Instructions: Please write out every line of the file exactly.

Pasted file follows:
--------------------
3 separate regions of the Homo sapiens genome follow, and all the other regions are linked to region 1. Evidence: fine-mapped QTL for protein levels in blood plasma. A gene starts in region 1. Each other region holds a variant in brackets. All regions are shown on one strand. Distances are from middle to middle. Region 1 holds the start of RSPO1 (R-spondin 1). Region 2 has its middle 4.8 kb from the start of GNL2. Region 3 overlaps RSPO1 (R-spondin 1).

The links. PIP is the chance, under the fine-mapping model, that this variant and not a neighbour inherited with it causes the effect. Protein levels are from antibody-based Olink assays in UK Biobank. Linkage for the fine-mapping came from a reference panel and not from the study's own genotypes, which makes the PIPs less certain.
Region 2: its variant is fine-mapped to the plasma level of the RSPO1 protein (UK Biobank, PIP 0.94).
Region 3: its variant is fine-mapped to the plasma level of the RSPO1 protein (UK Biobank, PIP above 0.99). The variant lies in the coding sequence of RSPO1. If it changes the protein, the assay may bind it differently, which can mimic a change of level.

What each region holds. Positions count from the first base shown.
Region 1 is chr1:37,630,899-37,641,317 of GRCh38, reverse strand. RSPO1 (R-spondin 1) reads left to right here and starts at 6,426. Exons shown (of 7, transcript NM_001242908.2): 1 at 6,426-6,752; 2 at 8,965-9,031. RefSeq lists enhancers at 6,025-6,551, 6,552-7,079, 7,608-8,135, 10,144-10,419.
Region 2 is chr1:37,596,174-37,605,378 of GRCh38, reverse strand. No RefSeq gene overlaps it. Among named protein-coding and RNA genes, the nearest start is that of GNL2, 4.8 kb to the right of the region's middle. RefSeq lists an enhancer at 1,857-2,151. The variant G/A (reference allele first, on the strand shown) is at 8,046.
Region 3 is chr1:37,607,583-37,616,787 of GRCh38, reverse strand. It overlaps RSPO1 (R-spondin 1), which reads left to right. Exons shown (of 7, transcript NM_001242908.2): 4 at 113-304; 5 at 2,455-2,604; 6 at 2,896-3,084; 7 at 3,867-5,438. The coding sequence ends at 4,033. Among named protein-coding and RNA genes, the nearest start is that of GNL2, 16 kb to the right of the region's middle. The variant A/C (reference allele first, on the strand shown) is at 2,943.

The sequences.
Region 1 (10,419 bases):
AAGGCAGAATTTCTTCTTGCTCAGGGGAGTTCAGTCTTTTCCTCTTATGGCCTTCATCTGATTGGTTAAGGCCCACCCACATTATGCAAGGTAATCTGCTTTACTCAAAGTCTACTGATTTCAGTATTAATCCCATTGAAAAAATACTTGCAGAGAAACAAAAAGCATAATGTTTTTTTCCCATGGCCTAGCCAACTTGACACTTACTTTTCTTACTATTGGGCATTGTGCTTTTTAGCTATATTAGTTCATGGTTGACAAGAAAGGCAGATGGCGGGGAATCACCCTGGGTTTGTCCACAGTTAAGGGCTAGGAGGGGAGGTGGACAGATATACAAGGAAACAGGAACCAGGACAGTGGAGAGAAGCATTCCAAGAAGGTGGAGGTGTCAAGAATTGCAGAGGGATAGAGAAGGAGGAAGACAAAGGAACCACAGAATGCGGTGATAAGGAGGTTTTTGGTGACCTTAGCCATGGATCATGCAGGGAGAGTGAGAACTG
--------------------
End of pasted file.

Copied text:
3 separate regions of the Homo sapiens genome follow, and all the other regions are linked to region 1. Evidence: fine-mapped QTL for protein levels in blood plasma. A gene starts in region 1. Each other region holds a variant in brackets. All regions are shown on one strand. Distances are from middle to middle. Region 1 holds the start of RSPO1 (R-spondin 1). Region 2 has its middle 4.8 kb from the start of GNL2. Region 3 overlaps RSPO1 (R-spondin 1).

The links. PIP is the chance, under the fine-mapping model, that this variant and not a neighbour inherited with it causes the effect. Protein levels are from antibody-based Olink assays in UK Biobank. Linkage for the fine-mapping came from a reference panel and not from the study's own genotypes, which makes the PIPs less certain.
Region 2: its variant is fine-mapped to the plasma level of the RSPO1 protein (UK Biobank, PIP 0.94).
Region 3: its variant is fine-mapped to the plasma level of the RSPO1 protein (UK Biobank, PIP above 0.99). The variant lies in the coding sequence of RSPO1. If it changes the protein, the assay may bind it differently, which can mimic a change of level.

What each region holds. Positions count from the first base shown.
Region 1 is chr1:37,630,899-37,641,317 of GRCh38, reverse strand. RSPO1 (R-spondin 1) reads left to right here and starts at 6,426. Exons shown (of 7, transcript NM_001242908.2): 1 at 6,426-6,752; 2 at 8,965-9,031. RefSeq lists enhancers at 6,025-6,551, 6,552-7,079, 7,608-8,135, 10,144-10,419.
Region 2 is chr1:37,596,174-37,605,378 of GRCh38, reverse strand. No RefSeq gene overlaps it. Among named protein-coding and RNA genes, the nearest start is that of GNL2, 4.8 kb to the right of the region's middle. RefSeq lists an enhancer at 1,857-2,151. The variant G/A (reference allele first, on the strand shown) is at 8,046.
Region 3 is chr1:37,607,583-37,616,787 of GRCh38, reverse strand. It overlaps RSPO1 (R-spondin 1), which reads left to right. Exons shown (of 7, transcript NM_001242908.2): 4 at 113-304; 5 at 2,455-2,604; 6 at 2,896-3,084; 7 at 3,867-5,438. The coding sequence ends at 4,033. Among named protein-coding and RNA genes, the nearest start is that of GNL2, 16 kb to the right of the region's middle. The variant A/C (reference allele first, on the strand shown) is at 2,943.

The sequences.
Region 1 (10,419 bases):
AAGGCAGAATTTCTTCTTGCTCAGGGGAGTTCAGTCTTTTCCTCTTATGGCCTTCATCTGATTGGTTAAGGCCCACCCACATTATGCAAGGTAATCTGCTTTACTCAAAGTCTACTGATTTCAGTATTAATCCCATTGAAAAAATACTTGCAGAGAAACAAAAAGCATAATGTTTTTTTCCCATGGCCTAGCCAACTTGACACTTACTTTTCTTACTATTGGGCATTGTGCTTTTTAGCTATATTAGTTCATGGTTGACAAGAAAGGCAGATGGCGGGGAATCACCCTGGGTTTGTCCACAGTTAAGGGCTAGGAGGGGAGGTGGACAGATATACAAGGAAACAGGAACCAGGACAGTGGAGAGAAGCATTCCAAGAAGGTGGAGGTGTCAAGAATTGCAGAGGGATAGAGAAGGAGGAAGACAAAGGAACCACAGAATGCGGTGATAAGGAGGTTTTTGGTGACCTTAGCCATGGATCATGCAGGGAGAGTGAGAACTG